When Mekky first began writing about her kafala son, Mostafa, on Facebook, and sharing her experience, she received a lot of backlash claiming that what she did was haram, as many were not aware of the difference between kafala and adoption.

Like Mekky, Creative Writer and Motivational Speaker, Luli Akram, is a single mom to two daughters, seven years old and three years old. Akram has been raising awareness about kafala in Egypt for several years now, trying to convince families to give a chance to older kids.

Moved by the quote, “I asked myself if I was ready to adopt, then I remembered that no child was ready to be an orphan,” and having always been passionate about adoption, Akram introduced the concepts of adoption and kafala to her first daughter early in her life.

“We discuss adoption a lot at home. Since my first daughter was young, I’ve been very keen on explaining to her that children come to life in two different ways, and that all children deserve to have a home,” Akram tells Egyptian Streets.

Kafala Culture in Egypt

Written by Mariam Naoum and directed by Mariam Abu Ouf, the Egyptian series Leh La’? (Why Not? 2021), which recently aired on Shahid, tackles the issue of kafala in Egypt. It also addresses the hardships that kafala moms face. Akram commended the show for highlighting some of the difficulties families with kafala children face, namely commonly-made mistakes and problems, like parents unintentionally not putting the child first, or children feeling misunderstood and running away.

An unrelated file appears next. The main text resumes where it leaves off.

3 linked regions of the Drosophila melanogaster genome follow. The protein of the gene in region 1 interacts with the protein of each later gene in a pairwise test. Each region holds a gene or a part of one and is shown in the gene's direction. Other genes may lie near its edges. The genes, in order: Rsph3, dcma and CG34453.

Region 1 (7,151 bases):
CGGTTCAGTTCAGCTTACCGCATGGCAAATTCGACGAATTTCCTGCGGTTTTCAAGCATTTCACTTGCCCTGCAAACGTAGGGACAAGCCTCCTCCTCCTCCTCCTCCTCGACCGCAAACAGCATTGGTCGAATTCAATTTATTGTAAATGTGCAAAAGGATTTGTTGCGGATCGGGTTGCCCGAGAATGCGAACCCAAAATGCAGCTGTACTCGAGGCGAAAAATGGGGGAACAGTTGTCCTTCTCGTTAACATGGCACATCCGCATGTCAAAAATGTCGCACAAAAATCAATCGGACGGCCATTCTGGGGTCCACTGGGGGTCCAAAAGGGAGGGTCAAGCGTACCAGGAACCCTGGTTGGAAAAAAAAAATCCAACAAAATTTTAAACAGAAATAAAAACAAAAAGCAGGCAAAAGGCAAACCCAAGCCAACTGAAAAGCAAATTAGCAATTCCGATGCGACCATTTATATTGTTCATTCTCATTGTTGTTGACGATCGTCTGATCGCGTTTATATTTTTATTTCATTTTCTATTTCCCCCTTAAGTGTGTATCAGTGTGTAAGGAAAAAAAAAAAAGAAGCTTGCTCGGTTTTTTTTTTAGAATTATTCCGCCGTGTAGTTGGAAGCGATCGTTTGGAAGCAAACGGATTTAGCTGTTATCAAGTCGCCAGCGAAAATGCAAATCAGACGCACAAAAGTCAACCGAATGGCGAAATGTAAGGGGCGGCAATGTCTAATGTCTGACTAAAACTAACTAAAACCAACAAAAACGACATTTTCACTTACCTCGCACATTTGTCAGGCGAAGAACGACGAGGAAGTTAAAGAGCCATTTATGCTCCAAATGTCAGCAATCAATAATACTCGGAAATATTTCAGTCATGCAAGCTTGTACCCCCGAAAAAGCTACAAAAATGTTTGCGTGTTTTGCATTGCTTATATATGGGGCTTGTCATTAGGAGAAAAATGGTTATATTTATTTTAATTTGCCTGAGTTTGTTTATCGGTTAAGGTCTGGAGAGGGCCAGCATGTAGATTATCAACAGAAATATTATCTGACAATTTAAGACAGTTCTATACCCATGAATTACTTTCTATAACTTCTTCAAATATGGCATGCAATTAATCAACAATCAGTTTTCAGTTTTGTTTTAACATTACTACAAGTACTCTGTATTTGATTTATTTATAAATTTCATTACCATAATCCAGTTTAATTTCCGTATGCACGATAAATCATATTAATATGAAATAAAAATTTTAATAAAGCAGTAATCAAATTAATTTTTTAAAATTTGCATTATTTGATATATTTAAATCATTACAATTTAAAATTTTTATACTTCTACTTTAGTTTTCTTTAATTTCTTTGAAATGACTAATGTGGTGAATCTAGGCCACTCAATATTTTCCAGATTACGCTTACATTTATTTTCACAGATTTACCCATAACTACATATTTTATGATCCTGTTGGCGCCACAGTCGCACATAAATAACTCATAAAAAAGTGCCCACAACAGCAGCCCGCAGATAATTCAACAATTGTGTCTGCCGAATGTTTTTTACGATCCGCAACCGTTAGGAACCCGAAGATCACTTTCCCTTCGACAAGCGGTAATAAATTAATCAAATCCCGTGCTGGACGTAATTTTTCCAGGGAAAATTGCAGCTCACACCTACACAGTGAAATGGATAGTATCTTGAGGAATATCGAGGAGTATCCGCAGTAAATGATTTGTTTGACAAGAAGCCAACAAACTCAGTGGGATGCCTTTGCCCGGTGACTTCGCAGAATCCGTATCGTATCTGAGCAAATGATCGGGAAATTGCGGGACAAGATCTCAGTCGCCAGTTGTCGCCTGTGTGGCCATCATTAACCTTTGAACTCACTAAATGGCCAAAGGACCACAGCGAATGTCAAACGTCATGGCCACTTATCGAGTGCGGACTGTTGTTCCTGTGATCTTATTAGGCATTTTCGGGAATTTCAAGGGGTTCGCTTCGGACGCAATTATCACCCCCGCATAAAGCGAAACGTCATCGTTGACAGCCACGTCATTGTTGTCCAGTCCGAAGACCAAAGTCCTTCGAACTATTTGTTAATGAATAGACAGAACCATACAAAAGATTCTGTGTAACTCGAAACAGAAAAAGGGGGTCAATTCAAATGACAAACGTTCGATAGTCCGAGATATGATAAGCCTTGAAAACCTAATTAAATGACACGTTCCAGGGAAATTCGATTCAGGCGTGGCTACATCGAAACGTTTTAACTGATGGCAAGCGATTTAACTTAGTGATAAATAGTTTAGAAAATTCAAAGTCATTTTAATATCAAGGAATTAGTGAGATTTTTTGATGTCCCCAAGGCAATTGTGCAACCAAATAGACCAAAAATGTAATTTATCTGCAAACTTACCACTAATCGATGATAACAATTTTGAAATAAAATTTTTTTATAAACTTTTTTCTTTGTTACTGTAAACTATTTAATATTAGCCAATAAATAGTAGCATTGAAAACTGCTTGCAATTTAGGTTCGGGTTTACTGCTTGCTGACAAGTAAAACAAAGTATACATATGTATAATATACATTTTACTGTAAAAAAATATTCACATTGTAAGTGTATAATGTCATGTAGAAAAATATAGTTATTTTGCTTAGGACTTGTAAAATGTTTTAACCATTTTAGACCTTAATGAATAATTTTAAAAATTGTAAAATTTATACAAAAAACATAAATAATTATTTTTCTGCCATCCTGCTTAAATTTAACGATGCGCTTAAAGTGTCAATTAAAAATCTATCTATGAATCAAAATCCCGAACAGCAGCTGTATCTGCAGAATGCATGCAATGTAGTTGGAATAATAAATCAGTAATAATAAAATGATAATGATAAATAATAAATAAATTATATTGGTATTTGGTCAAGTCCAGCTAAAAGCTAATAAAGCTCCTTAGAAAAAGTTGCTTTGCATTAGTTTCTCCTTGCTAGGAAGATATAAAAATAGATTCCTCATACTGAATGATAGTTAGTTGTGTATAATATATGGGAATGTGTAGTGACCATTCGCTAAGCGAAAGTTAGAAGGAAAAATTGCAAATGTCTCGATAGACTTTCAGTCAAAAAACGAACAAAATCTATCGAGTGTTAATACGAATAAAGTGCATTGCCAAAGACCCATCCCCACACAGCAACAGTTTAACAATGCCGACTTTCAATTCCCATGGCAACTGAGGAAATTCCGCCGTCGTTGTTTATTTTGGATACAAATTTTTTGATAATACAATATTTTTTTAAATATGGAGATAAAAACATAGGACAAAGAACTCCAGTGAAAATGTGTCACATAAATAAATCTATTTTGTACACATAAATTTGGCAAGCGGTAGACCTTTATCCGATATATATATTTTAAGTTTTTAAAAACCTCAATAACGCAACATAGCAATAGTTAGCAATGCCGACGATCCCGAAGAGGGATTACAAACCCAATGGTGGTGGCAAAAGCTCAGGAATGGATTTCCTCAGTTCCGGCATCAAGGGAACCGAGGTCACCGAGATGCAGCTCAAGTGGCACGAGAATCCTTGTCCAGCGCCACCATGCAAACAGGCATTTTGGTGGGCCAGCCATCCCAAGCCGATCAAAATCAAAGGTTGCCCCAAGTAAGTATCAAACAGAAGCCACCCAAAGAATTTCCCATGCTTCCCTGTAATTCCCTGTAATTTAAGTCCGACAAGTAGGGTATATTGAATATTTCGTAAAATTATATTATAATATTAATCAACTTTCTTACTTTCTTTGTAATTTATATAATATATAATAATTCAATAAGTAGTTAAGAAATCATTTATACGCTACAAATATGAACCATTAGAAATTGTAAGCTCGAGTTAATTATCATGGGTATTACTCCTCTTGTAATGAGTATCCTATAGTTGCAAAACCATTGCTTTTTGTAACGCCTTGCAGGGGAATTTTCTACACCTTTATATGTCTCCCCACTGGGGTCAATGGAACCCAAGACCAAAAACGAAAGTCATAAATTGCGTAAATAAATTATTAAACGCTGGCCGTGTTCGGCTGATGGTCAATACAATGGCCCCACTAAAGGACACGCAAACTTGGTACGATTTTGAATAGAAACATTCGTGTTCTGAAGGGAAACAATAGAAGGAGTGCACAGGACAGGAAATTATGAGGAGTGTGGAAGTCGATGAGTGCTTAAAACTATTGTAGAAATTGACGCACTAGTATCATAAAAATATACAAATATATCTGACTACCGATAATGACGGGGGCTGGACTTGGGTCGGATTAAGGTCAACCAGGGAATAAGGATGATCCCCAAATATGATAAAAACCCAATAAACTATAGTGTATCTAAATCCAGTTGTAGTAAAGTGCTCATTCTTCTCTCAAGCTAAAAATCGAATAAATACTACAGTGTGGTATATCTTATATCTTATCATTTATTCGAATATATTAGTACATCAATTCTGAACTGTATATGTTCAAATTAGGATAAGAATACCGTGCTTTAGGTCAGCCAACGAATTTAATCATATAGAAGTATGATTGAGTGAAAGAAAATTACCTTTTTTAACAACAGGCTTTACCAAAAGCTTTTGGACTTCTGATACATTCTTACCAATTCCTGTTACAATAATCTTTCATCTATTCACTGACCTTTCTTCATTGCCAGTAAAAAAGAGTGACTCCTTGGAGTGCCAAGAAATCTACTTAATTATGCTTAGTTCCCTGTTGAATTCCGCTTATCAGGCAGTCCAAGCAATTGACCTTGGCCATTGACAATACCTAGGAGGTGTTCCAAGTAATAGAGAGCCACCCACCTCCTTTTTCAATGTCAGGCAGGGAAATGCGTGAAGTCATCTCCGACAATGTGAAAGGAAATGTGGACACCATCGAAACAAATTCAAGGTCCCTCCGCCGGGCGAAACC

TV series ‘Leh La”
Photo via Sada El-Balad

After the release of the show, Egypt’s Ministry of Social Solidarity announced an unprecedented increase in kafala requests across the country. Through NGOs, initiatives, the Ministry of Social Solidarity, and Egyptian drama, the term kafala has become more frequent and accepted in Egyptian society.